Needless to say, I did not get the job. Oh well

    Thanks again for the articles
    HazelLPN and nursel56 like this.
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    Usually LPNs don't resent RNs,that's true, but you didn't mention that some LPNs are perfectly happy as they are and have NO desire to become an RN some day.
    CLUVRN, ruthalittle, ElSea, and 2 others like this.
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    Quote from loriangel14
    Usually LPNs don't resent RNs,that's true, but you didn't mention that some LPNs are perfectly happy as they are and have NO desire to become an RN some day.
    Yes, I certainly did mention that some LPNs are happy with their roles and have no desire to become RNs. I mentioned this in part one of the four-part essay. Click on the link below to read more.

    http://allnurses.com/lpn-lvn-corner/...ns-746909.html
    PurpleViolet likes this.
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    LPNs are seriously under appreciated. LPN's are NURSES, just like RN's. Some are as dim as a lightbulb and some can run circles around an RN. The same goes for RN's.

    I was an LPN for 4 yrs while obtaining my RN. I don't regret going the LPN route and would do it again. I think it gave me a good foundation to becoming an RN.

    Like the OP said, I earned an associate degree and my LPN program was tough. It was run by two very strict crusty old bats. I learned to be professional and to use my critical thinking.
  9. 0
    Quote from TheCommuter
    Yes, I certainly did mention that some LPNs are happy with their roles and have no desire to become RNs. I mentioned this in part one of the four-part essay. Click on the link below to read more.http://allnurses.com/lpn-lvn-corner/...ns-746909.html
    Sorry.I meant in this article.
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    LPNs are still a part of the workforce but not necessarily in the same capacity, nor do I suspect in the same numbers.

    I work for a large hospital system in my state and LPNs are all but gone from this system. LPNs have been removed from critical care units and are only allowed to work in non-monitored areas. Some facilities in this system no longer have any LPNs. The few LPNs that are left are to be replaced with RNs when they choose to retire or leave through some other form of attrition.

    In other discussions on this board, there have also been numerous others who have testified to the same thing where they work.

    I make no judgement as to whether this is right or wrong, but am merely stating the facts as I know them.
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    Quote from GM2RN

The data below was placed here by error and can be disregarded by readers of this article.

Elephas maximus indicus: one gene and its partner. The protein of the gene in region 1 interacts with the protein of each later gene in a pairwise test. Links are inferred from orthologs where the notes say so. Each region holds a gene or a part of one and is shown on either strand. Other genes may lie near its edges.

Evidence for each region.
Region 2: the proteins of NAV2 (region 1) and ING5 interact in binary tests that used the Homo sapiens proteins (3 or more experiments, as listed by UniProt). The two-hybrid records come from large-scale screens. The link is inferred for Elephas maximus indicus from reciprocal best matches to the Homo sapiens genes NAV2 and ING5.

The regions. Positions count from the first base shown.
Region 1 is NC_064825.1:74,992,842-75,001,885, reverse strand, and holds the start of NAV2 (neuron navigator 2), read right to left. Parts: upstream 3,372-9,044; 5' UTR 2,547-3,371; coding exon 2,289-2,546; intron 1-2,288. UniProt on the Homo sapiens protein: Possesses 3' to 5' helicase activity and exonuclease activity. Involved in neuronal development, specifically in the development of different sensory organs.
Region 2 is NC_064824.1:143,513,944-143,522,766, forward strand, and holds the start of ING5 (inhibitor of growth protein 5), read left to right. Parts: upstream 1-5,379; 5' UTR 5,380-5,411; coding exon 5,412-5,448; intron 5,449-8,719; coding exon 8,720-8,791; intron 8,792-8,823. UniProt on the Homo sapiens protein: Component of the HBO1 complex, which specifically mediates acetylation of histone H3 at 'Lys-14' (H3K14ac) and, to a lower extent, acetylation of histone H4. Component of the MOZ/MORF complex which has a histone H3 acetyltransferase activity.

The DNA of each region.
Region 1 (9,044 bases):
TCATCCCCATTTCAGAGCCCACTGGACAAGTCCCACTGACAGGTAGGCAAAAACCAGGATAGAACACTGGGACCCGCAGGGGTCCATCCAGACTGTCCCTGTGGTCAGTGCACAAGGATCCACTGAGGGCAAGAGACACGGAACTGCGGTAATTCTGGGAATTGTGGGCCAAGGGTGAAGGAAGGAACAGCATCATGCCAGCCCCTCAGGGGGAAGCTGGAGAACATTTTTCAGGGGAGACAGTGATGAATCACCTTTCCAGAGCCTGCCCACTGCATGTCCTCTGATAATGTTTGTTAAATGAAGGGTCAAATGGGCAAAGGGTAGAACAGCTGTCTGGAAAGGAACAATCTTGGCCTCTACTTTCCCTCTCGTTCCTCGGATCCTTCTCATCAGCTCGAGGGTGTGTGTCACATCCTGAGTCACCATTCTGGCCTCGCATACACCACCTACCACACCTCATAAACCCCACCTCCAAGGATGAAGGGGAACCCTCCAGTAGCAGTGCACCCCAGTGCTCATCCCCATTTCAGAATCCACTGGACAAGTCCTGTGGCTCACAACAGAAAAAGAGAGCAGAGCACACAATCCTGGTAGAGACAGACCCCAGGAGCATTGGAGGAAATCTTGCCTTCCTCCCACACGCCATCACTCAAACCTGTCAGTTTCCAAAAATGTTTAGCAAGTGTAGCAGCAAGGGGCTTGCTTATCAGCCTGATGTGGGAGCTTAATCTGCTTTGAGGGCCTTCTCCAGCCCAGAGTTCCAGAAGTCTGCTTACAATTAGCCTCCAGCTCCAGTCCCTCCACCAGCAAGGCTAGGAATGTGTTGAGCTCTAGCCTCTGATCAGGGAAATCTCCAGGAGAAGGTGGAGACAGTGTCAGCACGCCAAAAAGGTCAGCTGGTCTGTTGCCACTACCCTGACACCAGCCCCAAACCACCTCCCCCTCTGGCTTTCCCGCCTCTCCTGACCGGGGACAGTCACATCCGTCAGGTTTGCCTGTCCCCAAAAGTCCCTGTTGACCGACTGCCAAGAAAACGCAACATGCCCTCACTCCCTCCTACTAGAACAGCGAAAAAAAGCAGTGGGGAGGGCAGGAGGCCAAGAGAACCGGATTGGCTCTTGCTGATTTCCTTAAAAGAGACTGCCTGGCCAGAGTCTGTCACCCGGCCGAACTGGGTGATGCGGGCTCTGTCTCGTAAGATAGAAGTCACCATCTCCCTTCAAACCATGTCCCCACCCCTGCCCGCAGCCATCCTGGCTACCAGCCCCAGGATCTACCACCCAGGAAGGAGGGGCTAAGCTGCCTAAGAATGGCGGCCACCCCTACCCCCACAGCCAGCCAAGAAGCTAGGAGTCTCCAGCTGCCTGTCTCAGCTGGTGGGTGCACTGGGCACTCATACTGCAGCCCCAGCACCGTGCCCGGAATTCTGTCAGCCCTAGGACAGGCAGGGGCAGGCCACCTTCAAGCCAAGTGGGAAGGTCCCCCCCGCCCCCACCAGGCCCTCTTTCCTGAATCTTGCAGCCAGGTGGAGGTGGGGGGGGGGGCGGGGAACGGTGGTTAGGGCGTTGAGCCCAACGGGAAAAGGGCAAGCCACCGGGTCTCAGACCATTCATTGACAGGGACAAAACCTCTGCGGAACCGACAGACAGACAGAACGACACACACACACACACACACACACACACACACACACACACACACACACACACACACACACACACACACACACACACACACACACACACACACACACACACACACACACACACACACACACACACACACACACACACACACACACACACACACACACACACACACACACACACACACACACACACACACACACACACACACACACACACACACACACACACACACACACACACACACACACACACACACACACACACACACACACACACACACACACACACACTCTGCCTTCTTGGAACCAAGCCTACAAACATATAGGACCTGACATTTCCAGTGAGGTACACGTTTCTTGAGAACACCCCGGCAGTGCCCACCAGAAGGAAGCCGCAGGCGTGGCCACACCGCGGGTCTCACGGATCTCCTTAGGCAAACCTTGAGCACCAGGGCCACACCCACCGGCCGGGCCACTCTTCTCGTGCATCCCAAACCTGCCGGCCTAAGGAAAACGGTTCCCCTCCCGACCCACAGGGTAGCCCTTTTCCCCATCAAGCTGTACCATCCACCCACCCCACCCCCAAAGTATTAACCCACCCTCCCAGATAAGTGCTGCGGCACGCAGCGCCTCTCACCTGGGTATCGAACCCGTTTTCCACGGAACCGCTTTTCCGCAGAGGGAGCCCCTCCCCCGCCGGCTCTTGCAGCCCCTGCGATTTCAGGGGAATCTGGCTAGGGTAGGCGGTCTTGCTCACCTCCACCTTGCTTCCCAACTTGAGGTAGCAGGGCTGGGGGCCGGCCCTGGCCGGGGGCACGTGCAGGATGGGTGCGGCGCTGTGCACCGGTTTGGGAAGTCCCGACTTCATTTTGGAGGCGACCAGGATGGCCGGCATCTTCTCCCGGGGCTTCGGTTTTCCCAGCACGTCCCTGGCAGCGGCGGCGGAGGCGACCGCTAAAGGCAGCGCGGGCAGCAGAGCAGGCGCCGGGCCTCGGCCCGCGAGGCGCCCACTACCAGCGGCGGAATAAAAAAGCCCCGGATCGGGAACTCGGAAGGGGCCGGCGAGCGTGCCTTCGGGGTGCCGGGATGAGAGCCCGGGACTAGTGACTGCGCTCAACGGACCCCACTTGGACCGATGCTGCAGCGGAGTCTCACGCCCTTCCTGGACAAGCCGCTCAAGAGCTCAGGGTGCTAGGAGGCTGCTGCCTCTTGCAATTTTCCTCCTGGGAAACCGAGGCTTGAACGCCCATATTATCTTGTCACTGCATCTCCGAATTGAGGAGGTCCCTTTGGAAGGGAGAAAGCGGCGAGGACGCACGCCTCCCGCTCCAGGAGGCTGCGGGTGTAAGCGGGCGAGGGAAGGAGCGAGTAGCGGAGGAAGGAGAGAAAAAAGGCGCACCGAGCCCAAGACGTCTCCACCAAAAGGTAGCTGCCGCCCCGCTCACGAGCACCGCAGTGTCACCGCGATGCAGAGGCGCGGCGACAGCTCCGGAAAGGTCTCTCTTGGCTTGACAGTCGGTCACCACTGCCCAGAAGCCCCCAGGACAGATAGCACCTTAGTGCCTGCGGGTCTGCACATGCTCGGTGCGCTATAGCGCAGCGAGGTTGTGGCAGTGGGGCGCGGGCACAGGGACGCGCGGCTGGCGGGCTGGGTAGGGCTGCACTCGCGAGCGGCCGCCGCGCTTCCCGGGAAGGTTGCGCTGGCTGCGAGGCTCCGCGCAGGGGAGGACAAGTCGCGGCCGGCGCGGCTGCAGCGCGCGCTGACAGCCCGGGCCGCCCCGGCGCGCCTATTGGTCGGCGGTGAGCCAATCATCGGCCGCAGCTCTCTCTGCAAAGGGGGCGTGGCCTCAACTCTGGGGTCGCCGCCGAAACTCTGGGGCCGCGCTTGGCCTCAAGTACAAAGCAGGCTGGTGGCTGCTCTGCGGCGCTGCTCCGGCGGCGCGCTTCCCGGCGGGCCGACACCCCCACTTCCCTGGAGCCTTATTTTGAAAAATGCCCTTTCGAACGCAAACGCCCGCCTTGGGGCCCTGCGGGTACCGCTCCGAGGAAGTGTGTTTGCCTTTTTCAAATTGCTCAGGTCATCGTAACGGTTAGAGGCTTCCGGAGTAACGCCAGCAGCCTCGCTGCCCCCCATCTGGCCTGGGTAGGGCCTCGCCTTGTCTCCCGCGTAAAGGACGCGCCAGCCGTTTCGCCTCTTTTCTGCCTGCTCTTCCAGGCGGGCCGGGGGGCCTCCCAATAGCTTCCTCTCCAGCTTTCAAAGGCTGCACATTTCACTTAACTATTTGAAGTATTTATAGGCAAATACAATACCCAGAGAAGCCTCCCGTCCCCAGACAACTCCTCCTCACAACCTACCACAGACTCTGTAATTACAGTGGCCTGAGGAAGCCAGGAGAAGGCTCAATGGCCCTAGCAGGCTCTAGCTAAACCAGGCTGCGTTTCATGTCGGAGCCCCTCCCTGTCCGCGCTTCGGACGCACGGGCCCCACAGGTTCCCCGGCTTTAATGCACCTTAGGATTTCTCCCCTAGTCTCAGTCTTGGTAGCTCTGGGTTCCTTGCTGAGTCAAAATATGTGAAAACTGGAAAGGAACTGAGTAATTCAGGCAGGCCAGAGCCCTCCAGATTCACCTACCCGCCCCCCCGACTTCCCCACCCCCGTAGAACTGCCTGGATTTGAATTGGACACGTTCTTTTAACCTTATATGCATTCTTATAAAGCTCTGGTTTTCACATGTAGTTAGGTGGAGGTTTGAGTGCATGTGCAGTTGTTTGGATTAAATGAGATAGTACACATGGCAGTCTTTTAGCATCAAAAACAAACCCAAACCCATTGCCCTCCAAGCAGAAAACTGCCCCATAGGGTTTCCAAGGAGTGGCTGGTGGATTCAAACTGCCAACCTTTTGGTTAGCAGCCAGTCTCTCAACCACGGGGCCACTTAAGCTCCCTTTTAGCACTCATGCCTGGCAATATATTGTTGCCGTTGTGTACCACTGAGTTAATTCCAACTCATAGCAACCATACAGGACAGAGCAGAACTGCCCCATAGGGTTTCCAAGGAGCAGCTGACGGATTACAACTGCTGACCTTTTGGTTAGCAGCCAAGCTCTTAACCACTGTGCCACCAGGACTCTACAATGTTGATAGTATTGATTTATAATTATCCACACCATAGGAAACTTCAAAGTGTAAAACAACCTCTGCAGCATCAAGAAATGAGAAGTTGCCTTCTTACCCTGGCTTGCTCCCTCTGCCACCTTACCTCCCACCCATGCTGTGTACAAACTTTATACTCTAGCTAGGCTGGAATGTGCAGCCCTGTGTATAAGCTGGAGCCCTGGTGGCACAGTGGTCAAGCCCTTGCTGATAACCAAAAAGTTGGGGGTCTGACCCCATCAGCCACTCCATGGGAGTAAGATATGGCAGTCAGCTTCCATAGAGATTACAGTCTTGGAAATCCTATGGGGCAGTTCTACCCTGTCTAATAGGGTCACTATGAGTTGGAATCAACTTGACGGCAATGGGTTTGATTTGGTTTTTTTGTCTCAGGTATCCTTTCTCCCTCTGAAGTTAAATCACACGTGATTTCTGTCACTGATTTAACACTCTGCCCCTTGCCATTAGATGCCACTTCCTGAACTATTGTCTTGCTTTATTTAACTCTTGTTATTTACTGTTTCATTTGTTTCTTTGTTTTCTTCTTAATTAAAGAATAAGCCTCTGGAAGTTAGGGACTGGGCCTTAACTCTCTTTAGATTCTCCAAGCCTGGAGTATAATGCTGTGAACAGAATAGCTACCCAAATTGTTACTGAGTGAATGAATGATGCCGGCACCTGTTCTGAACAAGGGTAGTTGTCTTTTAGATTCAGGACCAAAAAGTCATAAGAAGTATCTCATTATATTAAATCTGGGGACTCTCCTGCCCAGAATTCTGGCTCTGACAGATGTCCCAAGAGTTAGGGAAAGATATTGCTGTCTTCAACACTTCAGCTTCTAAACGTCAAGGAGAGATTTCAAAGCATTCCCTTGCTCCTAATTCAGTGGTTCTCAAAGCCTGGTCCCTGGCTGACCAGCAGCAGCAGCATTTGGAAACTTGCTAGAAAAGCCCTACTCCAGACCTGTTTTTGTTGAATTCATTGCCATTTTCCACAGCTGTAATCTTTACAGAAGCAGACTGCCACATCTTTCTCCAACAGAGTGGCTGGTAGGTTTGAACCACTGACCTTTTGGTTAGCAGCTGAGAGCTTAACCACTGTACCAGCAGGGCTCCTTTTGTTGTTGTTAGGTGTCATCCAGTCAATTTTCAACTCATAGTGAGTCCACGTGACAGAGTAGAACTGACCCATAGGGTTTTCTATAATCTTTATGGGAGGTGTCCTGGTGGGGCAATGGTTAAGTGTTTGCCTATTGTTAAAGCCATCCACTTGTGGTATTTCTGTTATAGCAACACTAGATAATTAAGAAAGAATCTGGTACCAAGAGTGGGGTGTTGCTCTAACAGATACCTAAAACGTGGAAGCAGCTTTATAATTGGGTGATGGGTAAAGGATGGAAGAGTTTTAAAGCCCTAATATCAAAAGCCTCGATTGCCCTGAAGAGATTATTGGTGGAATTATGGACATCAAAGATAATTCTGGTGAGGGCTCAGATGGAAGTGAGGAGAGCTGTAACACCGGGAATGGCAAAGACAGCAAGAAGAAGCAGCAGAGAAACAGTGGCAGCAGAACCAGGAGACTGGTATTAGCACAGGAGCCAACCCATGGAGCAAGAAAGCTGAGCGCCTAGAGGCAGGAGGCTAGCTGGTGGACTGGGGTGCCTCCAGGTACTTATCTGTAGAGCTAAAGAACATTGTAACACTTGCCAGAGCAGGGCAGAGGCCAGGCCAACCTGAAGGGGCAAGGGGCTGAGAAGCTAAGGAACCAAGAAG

LPNs are still a part of the workforce but not necessarily in the same capacity, nor do I suspect in the same numbers.
    The hospital is not the only legitimate workplace for a nurse. Personally, I'm an RN with four years of LPN experience and have never worked one day in an acute care hospital.

    While hospital employment is on the decline for LPNs, they are a major part of the labor pool in nursing homes, hospices, home health, private duty, clinics, psychiatric hospitals, prisons and jails, assisted living facilities, group homes, adult day care centers, rehab facilities, and other healthcare facilities outside the inpatient hospital setting.
    mesa1979, TiddlDwink, and spectrabrite like this.
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    Ah the good ole phase out and resent RN myths. Will be glad to see both of those put to bed.

    The phase out myth refers to the idea that LPN's will be phased out forever, out of existence. Role redefinement happens in many industries nursing is no different.
  13. 0
    Quote from TheCommuter
    The hospital is not the only legitimate workplace for a nurse.

    Obviously.

    But LPNs were employed at other healthcare facilities before their numbers declined in hospitals. So based on the numbers of LPNs that I have seen decrease, I can't imagine that the other facilities are entirely picking up the slack; therefore, I would expect a net decline in total numbers.

    Does this mean that LPNs will be totally phased out? If so, not for a very long time. But it does mean that LPNs do not have same choices that they once did, and for some, it is a deciding factor in whether or not to go the LPN route, or even to stay in nursing at all if faced with loss of employment with a current employer.